May 22 dawned and the heavens really opened up. The parade at INS Mandovi was held in pouring rain and the  Air Chief, typical of him, refused an umbrella and got as wet as the newly commissioned trainees. After a quick lunch we took off in the An-32 that had been hurriedly positioned and reached Delhi in the evening.

Visit to Srinagar

Meanwhile, the seriousness of the situation had become evident to all, with frenetic activity all round – and as they say the rest is history. Many an account of subsequent events, including one by ACM Tipnis, referred to in an article that appeared in the October issue of FORCE in 2006, is well documented. My account of those initial days, however, would not be complete without going through the sheer thrill and romance that came from being a part of the Chief ’s incognito visit to Srinagar on May 25 just after he returned from Cabinet Committee meeting on security. As we were to know later, the go-ahead for operations to commence on May 26 had been given by the Prime Minister. The air assistant to CAS, air commodore Ajit Bhavnani asked me to manage a pair of wing commander rank badges for the CAS, “….the Chief is going incognito to Srinagar and you will accompany him”! Wow! This is like in the movies, I remember thinking.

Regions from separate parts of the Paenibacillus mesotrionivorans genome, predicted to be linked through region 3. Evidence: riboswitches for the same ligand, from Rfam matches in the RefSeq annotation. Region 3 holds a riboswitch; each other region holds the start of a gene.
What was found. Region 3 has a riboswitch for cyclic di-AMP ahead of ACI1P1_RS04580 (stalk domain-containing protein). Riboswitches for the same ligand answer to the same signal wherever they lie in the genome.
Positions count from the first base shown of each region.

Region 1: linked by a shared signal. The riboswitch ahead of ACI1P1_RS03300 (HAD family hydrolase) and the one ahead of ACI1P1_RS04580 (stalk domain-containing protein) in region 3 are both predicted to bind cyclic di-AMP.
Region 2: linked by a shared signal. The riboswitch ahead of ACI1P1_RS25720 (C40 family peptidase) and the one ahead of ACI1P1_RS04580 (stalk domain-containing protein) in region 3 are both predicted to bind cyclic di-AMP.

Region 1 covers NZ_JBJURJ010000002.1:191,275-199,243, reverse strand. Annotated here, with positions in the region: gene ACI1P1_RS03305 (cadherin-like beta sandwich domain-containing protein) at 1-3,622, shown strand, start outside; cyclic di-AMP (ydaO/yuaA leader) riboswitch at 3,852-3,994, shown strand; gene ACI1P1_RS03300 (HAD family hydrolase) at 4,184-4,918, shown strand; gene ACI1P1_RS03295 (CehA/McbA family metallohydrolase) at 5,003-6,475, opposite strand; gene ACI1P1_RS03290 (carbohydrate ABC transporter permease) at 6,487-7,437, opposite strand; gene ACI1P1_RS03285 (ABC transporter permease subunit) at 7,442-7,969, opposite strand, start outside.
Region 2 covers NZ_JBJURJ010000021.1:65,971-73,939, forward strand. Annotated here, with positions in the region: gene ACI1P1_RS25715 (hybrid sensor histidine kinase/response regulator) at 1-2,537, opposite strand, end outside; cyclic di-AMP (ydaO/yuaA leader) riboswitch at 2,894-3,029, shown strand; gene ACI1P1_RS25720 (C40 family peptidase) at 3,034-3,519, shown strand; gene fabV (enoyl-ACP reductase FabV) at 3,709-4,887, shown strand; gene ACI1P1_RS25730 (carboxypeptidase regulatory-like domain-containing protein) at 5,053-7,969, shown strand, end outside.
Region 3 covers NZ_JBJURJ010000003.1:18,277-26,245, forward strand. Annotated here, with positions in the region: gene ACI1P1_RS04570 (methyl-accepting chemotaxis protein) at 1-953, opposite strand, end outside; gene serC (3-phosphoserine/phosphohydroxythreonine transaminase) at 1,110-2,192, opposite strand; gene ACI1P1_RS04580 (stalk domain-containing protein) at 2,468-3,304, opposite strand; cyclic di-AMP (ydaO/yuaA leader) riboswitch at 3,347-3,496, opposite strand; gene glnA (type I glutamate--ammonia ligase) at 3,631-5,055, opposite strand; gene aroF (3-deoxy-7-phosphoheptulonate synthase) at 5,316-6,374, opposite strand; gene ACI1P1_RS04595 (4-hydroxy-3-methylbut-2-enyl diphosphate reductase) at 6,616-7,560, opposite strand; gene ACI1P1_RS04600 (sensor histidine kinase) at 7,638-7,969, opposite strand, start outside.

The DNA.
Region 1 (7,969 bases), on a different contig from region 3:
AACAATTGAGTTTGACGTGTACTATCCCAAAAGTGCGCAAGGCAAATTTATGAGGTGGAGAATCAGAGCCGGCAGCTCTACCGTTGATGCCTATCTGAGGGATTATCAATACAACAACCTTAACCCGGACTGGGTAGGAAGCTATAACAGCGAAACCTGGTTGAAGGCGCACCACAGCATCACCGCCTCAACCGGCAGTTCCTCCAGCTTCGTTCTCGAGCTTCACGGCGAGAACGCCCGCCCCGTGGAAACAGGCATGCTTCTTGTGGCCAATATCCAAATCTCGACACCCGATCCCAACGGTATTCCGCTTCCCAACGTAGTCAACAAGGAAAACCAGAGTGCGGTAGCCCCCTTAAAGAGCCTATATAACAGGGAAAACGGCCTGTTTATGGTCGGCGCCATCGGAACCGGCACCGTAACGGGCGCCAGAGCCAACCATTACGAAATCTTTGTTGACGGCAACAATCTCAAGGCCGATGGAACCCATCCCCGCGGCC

I rushed to Wing Commander Suneel Soman, the staff officer to VCAS and told him, “Give me your rank badges.” He knew something was on for he readily obliged without asking any questions and, for the first time ever, a coursemate de-tabbed another course mate! I called up my wife and told her to send a light jacket in a vehicle that would be reaching home soon. “A jacket in the month of May in Delhi?” she enquired. I made some excuse about it being required by an officer who had to go to Shillong at a short notice, and that was that. What about lunch? The lunch box of the other staff officer, Group Captain Sistla, was hijacked and along with my own I dashed to Palam. Chief was already in the aircraft that had been held back to take some ‘special load.’ As the Chief has written in his article, the young flight lieutenant who was lounging near the aircraft nearly threw a fit on seeing a familiar ‘wing commander’ getting down from an unmarked Ambassador car and walking straight in. As I ran into the An-32, I saw a young Sikh officer, a flight lieutenant and five or six other airmen who were traveling as passengers, equally stunned by the happenings of the past few minutes. The An-32 soon got airborne. As it leveled off at top of climb, some plates from the lunch box that was carried by the crew were managed; one spoon surfaced from somewhere and we offered Chief the dosa that Mrs Sistla had sent for her husband and some roti-subzi kept by my wife. All tiffin boxes opened up and after a community type of lunch a few guys fell asleep, as the aircraft droned on to Srinagar and landed uneventfully.